While we still have much to learn about 343 Industries’ highly-anticipated Halo Infinite, the developer has been releasing a slow, but steady stream of information about the game via its Inside Infinite blog series. The developers have covered a variety of topics, but the latest one confirmed some very important details about how ranked play will work as a cross-play title. Halo Infinite is going to feature input-based matchmaking, much like how it works in Halo: The Master Chief Collection. If the game proves to be a hit, this could be huge for the future of cross-platform play, as it will push more developers to rethink how they balance gameplay.
The widespread adoption of cross-play is still a relatively new concept in gaming. As little as four years ago, it was still largely just a dream for us PC players that wished to play with our console friends. A few titles had half measures that allowed for it, but the push for genuine cross-play didn’t begin until Fortnite came along. And we should be glad that Epic Games didn’t rest on its laurels after it took the gaming scene by storm. Major competitors like Call of Duty were forced to make it happen as well, and many barriers have reluctantly been knocked down since (looking at you, Sony).
It’s amazing to see how many developers have now implemented cross-play or have committed to doing so eventually. There are without a doubt many technical obstacles to overcome to make the feature work, but the benefit to the players is undeniable. Yet things are still far from perfect. While Epic Games helped a lot to bring cross-play to the masses, it also highlighted one of the key pitfalls of allowing the feature to exist between consoles and PC. Input choice plays a major role in how we play our games, and the differences between controller and mouse and keyboard (M/KB) are tremendous.
Balancing the playing field?
Developers design and balance their games around very specific parameters to make the gameplay experience feel good. Oftentimes, developers even struggle to port their games to and from the PC platform after initially designing the game with a single mode of play in mind. That was something 343 Industries clearly ran into while working to bring the classic Halo games to PC. Games essentially need to be developed from the ground up to facilitate multiple inputs properly. Throw in cross-play multiplayer though, and the task of achieving equilibrium becomes all the more difficult.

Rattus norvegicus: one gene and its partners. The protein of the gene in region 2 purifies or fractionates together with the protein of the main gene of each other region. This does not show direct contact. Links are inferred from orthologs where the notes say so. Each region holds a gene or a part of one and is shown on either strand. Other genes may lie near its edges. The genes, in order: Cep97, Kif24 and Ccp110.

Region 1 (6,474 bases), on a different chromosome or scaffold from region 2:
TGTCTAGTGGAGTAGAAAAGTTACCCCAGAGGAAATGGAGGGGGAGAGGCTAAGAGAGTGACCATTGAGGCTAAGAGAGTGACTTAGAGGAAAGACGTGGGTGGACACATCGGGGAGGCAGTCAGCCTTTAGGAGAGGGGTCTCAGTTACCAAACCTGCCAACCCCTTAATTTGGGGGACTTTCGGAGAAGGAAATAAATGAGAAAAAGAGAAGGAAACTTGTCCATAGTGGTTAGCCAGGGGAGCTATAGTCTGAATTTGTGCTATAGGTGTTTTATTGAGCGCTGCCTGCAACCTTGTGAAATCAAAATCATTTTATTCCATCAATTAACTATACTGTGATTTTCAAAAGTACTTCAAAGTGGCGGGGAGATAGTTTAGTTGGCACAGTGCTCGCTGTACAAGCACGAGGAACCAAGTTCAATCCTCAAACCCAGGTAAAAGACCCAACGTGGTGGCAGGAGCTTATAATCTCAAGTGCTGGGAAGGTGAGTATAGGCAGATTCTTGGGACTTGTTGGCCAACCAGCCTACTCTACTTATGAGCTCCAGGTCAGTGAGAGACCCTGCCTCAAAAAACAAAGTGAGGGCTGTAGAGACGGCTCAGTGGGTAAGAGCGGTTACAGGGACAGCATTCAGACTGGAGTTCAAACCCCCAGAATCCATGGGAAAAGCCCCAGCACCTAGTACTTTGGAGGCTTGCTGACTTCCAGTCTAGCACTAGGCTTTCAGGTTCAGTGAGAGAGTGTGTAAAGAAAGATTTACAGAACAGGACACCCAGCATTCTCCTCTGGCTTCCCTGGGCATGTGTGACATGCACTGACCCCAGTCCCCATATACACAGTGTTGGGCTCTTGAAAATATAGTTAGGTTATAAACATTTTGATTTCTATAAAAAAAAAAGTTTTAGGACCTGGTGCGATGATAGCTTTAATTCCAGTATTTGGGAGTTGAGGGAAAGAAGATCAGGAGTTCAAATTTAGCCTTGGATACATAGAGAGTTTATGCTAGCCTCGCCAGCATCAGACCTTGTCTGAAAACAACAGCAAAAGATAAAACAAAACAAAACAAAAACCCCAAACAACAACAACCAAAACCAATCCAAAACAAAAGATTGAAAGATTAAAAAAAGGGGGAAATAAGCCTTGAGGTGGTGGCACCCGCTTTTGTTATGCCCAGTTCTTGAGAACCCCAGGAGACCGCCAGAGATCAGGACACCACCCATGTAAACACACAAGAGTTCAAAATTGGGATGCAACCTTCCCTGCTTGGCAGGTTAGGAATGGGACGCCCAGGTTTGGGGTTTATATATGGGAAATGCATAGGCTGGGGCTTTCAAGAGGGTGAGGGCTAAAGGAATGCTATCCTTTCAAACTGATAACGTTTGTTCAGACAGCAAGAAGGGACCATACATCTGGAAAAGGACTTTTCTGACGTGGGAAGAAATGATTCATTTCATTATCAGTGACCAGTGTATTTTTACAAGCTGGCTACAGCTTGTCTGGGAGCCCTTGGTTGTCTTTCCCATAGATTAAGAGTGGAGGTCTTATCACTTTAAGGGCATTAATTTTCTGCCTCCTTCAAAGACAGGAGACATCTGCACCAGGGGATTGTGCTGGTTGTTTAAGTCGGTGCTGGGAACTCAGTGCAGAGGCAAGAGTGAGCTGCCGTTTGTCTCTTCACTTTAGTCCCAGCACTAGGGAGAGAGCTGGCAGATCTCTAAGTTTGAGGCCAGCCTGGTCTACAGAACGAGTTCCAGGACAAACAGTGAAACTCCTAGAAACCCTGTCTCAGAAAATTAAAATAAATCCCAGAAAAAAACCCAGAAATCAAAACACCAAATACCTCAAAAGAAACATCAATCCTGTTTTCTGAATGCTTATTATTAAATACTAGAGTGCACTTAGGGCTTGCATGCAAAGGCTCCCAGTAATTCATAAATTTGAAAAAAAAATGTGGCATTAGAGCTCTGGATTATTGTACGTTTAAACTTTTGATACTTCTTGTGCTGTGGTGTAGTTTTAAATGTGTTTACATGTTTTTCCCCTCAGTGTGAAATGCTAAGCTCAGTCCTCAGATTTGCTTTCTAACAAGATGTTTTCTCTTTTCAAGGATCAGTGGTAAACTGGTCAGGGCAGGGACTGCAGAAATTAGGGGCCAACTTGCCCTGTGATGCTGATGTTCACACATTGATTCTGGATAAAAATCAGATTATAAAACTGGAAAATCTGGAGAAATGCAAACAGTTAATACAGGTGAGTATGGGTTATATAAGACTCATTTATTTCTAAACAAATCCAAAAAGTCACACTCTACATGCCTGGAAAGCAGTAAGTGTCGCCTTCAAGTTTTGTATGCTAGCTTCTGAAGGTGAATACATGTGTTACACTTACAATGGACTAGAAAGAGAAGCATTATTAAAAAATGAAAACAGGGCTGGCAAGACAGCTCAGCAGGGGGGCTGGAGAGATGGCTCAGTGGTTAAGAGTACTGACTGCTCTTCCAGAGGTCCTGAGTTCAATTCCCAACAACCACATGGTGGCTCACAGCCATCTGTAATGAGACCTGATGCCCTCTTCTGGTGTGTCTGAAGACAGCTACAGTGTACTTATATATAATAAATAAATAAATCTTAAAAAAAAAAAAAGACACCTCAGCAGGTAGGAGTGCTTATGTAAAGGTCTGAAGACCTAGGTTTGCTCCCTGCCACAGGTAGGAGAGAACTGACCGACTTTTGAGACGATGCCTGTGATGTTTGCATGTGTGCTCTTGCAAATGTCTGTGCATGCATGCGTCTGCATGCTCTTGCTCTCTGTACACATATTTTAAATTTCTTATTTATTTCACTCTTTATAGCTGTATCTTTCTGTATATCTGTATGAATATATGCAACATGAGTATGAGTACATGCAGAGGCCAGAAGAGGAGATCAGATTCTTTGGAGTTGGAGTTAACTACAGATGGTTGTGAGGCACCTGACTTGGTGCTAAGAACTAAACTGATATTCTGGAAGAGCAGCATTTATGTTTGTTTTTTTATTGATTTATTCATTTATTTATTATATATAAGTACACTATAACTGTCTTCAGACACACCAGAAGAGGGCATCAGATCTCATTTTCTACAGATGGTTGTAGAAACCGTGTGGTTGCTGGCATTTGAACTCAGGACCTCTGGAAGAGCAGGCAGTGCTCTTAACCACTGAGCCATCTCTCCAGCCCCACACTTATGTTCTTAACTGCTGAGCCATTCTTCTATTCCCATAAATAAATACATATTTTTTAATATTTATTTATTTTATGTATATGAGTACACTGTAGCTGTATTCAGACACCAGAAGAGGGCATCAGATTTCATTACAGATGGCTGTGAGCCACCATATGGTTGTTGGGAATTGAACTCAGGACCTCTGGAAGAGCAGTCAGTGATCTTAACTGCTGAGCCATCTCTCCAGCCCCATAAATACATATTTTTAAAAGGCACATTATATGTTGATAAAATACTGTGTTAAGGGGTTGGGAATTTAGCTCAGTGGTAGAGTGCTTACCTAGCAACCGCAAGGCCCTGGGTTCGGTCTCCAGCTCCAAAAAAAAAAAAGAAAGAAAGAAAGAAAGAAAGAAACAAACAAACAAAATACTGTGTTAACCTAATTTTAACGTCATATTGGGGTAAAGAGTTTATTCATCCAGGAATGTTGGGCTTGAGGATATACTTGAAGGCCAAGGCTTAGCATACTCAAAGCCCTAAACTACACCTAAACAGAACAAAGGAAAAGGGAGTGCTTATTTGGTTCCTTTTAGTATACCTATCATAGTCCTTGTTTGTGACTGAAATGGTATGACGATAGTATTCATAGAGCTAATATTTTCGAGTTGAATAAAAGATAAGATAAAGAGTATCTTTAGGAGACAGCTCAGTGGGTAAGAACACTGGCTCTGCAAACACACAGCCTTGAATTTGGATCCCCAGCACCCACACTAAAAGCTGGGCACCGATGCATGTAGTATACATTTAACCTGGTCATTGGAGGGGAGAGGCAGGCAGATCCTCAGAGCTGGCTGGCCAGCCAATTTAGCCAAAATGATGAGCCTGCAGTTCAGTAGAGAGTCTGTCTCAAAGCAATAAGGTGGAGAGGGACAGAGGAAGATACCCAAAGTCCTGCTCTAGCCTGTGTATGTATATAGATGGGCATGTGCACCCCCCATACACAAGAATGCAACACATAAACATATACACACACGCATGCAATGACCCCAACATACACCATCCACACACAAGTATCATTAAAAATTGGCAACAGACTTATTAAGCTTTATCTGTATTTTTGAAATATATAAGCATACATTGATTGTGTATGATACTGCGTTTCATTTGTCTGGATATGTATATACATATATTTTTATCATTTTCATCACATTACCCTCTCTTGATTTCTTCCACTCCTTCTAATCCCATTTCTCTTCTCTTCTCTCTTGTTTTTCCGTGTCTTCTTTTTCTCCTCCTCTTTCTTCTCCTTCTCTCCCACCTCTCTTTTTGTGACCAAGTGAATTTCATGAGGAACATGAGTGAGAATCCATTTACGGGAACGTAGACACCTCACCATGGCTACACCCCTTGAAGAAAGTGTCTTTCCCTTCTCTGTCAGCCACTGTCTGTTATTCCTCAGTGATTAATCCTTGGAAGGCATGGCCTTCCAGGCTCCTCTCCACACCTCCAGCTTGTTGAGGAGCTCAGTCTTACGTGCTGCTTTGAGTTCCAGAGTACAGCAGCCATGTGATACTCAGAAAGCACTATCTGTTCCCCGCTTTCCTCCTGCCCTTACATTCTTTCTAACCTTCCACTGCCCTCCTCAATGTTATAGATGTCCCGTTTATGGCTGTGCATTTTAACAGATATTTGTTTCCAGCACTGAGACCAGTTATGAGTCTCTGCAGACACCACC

Fortnite is still one of the most obvious offenders of unbalanced cross-play, due to the massive differences when playing the game on controller versus M/KB. It’s just a fact that building is way easier on mouse and keyboard. And seeing how the building mechanic is the meta when it comes to competitive play, controller players just don’t stand a chance aside from a few standout players. The main problem with this in Fortnite, however, is Epic Games’ implementation of cross-play matchmaking. Once cross-play is enabled, players from every platform are thrown into the same lobby. That means someone on a clunky, low-framerate Nintendo Switch could find themselves up against a PC player getting 240 fps with a high-end M/KB comp setup. See a problem here?
The same concept of lumping everyone together for cross-play, regardless of input, goes for Apex Legends. However, the differences between inputs arguably aren’t as unfair until you get to higher levels of skilled play. Even then, there are pro controller players like TSM Snip3down (an ex-pro Halo player) who dominate. What’s ridiculous though, is Respawn’s position on cross-play input “fairness.”
Lacking awareness of fairness